By the time this piece posts, the blogosphere will be awash in commentary about the first presidential debate of the 2012 general election. Pundits will weigh in on word choice and policy platforms. Fashion bloggers will be talking about the color of the men’s ties. And students of Aristotle and Socrates will be weeding through the buzz words and hot topics to determine whether the redesign of the debate structure signifies a return to substantive oratory.
As Newton Minow, a longtime debate organizer observed on Tuesday, the new format is designed to, “Be entirely different from the disappointing primary and caucus debates, where we saw moderators preening for the camera, demanding yes-or-no answers, asking candidates to raise their hands to respond to questions, and forcing candidates to shout to be heard.”
You know what I’ll be doing while the debate is raging and the handlers are spinning? I will be swapping canned goods with four other women. Don’t get me wrong, I will consume a good deal of the media coverage surrounding the debate and read the transcript in the morning. However, I will not have been glued to the television set or my laptop screen for those 90 minutes for one simple reason: I am living life. I think it is too easy during election season to fall into the trap of thinking that the next president is going to fundamentally alter my day-to-day reality come January.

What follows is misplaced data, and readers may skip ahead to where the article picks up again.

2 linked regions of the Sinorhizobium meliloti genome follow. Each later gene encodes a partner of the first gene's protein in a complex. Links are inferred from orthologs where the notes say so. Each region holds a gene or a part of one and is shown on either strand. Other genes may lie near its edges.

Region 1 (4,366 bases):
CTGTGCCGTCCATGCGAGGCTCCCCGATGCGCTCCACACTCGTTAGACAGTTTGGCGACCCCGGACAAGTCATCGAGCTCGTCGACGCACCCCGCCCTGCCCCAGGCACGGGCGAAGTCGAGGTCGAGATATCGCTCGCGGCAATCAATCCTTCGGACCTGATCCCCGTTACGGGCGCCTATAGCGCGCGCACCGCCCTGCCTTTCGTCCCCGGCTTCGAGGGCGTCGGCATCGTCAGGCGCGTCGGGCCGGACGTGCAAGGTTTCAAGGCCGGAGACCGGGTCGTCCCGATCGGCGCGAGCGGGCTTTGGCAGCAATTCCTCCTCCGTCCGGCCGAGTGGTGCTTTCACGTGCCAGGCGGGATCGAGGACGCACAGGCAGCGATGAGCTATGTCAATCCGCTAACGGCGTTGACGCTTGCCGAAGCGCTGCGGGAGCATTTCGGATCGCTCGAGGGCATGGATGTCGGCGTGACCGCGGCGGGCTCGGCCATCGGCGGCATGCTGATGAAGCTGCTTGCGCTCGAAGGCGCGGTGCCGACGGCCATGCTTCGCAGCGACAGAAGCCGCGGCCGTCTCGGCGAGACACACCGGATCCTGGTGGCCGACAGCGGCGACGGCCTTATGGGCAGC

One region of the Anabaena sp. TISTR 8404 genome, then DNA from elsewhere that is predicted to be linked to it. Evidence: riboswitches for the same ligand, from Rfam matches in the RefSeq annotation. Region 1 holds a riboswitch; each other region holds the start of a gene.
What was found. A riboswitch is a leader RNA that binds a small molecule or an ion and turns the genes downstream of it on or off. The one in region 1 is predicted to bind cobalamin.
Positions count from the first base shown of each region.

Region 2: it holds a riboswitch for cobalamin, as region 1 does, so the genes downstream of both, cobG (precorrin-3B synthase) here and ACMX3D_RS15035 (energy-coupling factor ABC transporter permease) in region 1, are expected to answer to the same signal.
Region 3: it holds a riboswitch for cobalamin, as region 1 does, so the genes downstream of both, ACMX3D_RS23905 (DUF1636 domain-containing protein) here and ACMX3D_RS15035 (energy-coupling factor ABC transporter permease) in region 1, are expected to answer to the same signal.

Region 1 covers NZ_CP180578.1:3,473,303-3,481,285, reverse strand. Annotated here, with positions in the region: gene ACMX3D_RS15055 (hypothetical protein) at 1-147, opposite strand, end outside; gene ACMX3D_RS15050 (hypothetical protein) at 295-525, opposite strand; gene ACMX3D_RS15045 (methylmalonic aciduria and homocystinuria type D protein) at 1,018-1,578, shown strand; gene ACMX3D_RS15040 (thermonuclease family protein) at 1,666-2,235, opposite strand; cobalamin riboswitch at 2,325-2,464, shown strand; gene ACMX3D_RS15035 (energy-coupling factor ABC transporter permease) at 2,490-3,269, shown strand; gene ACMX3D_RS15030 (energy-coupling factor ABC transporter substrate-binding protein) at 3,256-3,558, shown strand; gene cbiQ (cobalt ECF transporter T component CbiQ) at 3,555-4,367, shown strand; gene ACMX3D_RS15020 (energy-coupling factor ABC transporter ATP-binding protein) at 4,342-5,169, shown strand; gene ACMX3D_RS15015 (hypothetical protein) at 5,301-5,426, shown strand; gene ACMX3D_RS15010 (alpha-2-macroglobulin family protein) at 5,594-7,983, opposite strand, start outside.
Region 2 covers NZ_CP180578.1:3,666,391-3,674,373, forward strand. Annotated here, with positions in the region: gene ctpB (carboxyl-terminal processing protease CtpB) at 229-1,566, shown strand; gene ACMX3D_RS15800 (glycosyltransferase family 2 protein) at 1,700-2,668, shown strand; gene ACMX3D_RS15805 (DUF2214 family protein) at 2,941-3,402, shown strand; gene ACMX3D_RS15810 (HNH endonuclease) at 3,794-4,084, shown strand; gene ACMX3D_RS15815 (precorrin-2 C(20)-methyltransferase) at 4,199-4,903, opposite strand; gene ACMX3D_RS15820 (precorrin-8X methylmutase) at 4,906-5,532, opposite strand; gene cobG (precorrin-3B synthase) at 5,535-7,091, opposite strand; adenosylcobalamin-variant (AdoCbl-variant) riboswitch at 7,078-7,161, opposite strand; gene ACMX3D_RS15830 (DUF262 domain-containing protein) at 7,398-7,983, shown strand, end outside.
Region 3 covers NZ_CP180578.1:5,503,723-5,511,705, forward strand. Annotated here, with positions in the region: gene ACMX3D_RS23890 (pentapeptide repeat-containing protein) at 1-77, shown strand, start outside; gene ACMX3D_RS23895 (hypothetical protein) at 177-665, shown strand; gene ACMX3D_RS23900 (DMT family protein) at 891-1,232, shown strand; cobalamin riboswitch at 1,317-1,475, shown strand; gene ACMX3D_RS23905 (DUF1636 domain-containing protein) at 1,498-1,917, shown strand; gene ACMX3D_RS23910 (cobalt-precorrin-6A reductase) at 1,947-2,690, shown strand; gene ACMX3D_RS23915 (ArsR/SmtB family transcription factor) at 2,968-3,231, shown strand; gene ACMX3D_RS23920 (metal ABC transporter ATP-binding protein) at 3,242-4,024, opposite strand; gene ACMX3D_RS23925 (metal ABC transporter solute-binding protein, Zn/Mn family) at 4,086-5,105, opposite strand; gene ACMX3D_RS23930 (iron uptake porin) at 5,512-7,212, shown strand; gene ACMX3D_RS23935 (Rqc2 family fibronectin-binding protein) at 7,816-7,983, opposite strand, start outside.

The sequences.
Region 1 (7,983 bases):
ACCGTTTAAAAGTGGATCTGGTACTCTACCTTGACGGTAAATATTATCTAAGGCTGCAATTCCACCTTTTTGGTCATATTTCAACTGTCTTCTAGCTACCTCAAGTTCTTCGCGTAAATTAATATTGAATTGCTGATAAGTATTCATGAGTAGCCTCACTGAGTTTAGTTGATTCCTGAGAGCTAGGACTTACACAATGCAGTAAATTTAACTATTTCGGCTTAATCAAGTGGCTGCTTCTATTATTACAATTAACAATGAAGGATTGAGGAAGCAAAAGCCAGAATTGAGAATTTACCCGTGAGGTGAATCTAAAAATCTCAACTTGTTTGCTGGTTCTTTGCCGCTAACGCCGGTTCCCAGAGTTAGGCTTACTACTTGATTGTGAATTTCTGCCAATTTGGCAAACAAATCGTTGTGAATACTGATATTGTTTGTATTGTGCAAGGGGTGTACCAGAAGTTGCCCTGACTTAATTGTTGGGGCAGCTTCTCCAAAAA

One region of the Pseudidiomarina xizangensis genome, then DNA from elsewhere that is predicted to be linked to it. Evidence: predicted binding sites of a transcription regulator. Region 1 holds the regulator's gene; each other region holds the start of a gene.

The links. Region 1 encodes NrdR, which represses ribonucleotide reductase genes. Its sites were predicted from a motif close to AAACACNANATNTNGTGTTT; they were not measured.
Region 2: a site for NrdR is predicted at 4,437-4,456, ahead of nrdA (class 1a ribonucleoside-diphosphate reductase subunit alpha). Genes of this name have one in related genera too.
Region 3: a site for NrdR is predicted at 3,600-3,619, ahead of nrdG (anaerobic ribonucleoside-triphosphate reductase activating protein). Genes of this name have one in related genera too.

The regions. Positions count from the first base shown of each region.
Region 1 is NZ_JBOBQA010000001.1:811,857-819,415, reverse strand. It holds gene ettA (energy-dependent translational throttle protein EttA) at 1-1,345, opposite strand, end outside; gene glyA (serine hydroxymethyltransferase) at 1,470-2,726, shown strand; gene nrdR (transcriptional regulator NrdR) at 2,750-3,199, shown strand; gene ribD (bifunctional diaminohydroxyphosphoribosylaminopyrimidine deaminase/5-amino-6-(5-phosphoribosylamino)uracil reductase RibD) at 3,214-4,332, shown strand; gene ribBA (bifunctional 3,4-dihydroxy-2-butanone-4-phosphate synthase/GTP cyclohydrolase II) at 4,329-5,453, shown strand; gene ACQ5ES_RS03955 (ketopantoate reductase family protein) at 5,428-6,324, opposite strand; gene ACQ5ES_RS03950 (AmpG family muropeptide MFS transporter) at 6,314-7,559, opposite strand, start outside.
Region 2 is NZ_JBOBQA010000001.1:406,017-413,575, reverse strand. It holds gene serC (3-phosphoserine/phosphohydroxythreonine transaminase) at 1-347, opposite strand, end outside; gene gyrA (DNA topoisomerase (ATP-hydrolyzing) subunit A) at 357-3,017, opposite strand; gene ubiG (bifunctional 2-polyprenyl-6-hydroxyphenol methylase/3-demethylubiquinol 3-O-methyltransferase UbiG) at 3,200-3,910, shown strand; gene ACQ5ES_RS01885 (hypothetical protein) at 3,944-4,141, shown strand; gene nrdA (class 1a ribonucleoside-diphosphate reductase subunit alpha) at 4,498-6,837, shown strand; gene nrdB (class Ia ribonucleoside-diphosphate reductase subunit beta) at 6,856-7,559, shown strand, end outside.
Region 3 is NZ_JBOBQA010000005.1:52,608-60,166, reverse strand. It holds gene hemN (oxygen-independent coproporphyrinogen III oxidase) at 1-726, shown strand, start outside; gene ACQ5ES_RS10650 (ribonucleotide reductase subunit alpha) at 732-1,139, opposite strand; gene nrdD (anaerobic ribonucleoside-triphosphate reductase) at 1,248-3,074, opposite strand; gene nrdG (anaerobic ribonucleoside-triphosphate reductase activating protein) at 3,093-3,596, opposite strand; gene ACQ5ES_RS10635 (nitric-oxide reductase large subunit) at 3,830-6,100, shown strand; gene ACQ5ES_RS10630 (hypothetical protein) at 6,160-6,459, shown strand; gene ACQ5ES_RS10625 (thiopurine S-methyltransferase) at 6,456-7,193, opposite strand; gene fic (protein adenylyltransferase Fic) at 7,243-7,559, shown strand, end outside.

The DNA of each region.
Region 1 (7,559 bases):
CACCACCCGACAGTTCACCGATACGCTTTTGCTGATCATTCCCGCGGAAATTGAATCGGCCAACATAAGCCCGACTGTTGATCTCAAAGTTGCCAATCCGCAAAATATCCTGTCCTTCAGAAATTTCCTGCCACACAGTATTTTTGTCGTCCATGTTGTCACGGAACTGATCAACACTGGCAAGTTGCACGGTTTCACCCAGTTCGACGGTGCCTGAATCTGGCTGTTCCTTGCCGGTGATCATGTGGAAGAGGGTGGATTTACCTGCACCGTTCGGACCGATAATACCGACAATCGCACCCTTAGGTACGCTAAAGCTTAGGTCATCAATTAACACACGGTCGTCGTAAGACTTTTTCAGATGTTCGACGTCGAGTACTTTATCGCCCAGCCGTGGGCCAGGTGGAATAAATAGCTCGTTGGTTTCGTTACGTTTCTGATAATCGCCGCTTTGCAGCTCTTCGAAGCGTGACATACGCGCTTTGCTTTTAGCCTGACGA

Yes, the person who sits in the Oval Office is a critical part of our American democracy. You know who else is? The councilwoman who represents my neighborhood. As well as the ward leaders, the city commissioner, the city controller, the district attorney, and a dozen other elected officials that ensure (or at times stymie) the democratic process as it plays out in my corner of Philadelphia. The truth is it wasn’t President Barack Obama who helped get one hundred new street lights installed on the commercial stretch a few blocks away from where I live. Or, launched a bike lane initiative that has considerably increased my feeling of safety when riding to and from my parish on the other side of the city.
Civil society is vitally important to ensuring religious freedom, a safety net for the least among us, and vibrant public spaces. Free and fair elections are an essential component of civil society. The canning swap is too. Our gathering marks the end of a summer of community gardens and farmers markets, of days of collectively putting up vegetables in a hot, steamy kitchen. We believe in the power of buying locally and the dignity of community supported agriculture. We believe in the household as an important economic unit. We believe in maintaining practices that foster sustainability and interdependence. And obviously, we believe in good food!
As each woman brings her jar of salsa, tomatoes, peaches, or pickles to share, she is also reflecting an aspect of subsidiarity, that oft misunderstood tenant of Catholic Social Teaching. I am not talking about the small government being better government definition, I am referring to what moral theologian Meghan Clark explains, “is about the well-ordered society directed towards the common good.” We each have a part to play: elected officials, houses of worship, universities, public administrators, business owners, and of course, the voters. For all the pageantry of the presidential election, we must remember that November 6th will simply be another opportunity to live what we believe.